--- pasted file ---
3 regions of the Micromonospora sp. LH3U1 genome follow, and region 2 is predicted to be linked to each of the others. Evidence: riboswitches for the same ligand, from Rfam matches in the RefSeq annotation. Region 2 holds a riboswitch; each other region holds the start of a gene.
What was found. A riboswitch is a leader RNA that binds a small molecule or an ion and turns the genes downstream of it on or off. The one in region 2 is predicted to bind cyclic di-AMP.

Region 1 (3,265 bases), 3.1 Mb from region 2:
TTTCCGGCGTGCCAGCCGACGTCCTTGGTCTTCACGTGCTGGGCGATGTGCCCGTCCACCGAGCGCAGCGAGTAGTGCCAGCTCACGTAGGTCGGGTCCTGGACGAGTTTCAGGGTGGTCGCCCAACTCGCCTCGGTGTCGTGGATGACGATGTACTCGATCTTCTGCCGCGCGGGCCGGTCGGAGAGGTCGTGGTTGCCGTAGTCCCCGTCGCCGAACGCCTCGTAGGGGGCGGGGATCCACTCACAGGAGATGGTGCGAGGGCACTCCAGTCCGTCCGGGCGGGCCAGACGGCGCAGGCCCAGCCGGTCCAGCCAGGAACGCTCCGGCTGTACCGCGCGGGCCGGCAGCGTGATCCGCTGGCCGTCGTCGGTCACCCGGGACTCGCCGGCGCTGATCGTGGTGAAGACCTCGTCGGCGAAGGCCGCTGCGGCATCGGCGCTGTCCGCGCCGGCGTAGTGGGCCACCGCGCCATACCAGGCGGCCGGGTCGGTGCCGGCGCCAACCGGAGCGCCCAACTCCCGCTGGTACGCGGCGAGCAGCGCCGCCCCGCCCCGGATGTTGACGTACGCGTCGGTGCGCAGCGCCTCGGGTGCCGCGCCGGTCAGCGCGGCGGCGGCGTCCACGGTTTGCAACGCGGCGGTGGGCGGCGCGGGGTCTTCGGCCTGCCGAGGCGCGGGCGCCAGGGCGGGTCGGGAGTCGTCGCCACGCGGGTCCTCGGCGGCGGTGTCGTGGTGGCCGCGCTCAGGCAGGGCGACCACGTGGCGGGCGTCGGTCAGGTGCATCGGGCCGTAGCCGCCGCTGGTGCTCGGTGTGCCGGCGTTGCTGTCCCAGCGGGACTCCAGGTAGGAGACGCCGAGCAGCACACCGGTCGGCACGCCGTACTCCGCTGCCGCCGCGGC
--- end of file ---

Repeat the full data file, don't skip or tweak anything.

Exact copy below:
3 regions of the Micromonospora sp. LH3U1 genome follow, and region 2 is predicted to be linked to each of the others. Evidence: riboswitches for the same ligand, from Rfam matches in the RefSeq annotation. Region 2 holds a riboswitch; each other region holds the start of a gene.
What was found. A riboswitch is a leader RNA that binds a small molecule or an ion and turns the genes downstream of it on or off. The one in region 2 is predicted to bind cyclic di-AMP.

Region 1 (3,265 bases), 3.1 Mb from region 2:
TTTCCGGCGTGCCAGCCGACGTCCTTGGTCTTCACGTGCTGGGCGATGTGCCCGTCCACCGAGCGCAGCGAGTAGTGCCAGCTCACGTAGGTCGGGTCCTGGACGAGTTTCAGGGTGGTCGCCCAACTCGCCTCGGTGTCGTGGATGACGATGTACTCGATCTTCTGCCGCGCGGGCCGGTCGGAGAGGTCGTGGTTGCCGTAGTCCCCGTCGCCGAACGCCTCGTAGGGGGCGGGGATCCACTCACAGGAGATGGTGCGAGGGCACTCCAGTCCGTCCGGGCGGGCCAGACGGCGCAGGCCCAGCCGGTCCAGCCAGGAACGCTCCGGCTGTACCGCGCGGGCCGGCAGCGTGATCCGCTGGCCGTCGTCGGTCACCCGGGACTCGCCGGCGCTGATCGTGGTGAAGACCTCGTCGGCGAAGGCCGCTGCGGCATCGGCGCTGTCCGCGCCGGCGTAGTGGGCCACCGCGCCATACCAGGCGGCCGGGTCGGTGCCGGCGCCAACCGGAGCGCCCAACTCCCGCTGGTACGCGGCGAGCAGCGCCGCCCCGCCCCGGATGTTGACGTACGCGTCGGTGCGCAGCGCCTCGGGTGCCGCGCCGGTCAGCGCGGCGGCGGCGTCCACGGTTTGCAACGCGGCGGTGGGCGGCGCGGGGTCTTCGGCCTGCCGAGGCGCGGGCGCCAGGGCGGGTCGGGAGTCGTCGCCACGCGGGTCCTCGGCGGCGGTGTCGTGGTGGCCGCGCTCAGGCAGGGCGACCACGTGGCGGGCGTCGGTCAGGTGCATCGGGCCGTAGCCGCCGCTGGTGCTCGGTGTGCCGGCGTTGCTGTCCCAGCGGGACTCCAGGTAGGAGACGCCGAGCAGCACACCGGTCGGCACGCCGTACTCCGCTGCCGCCGCGGC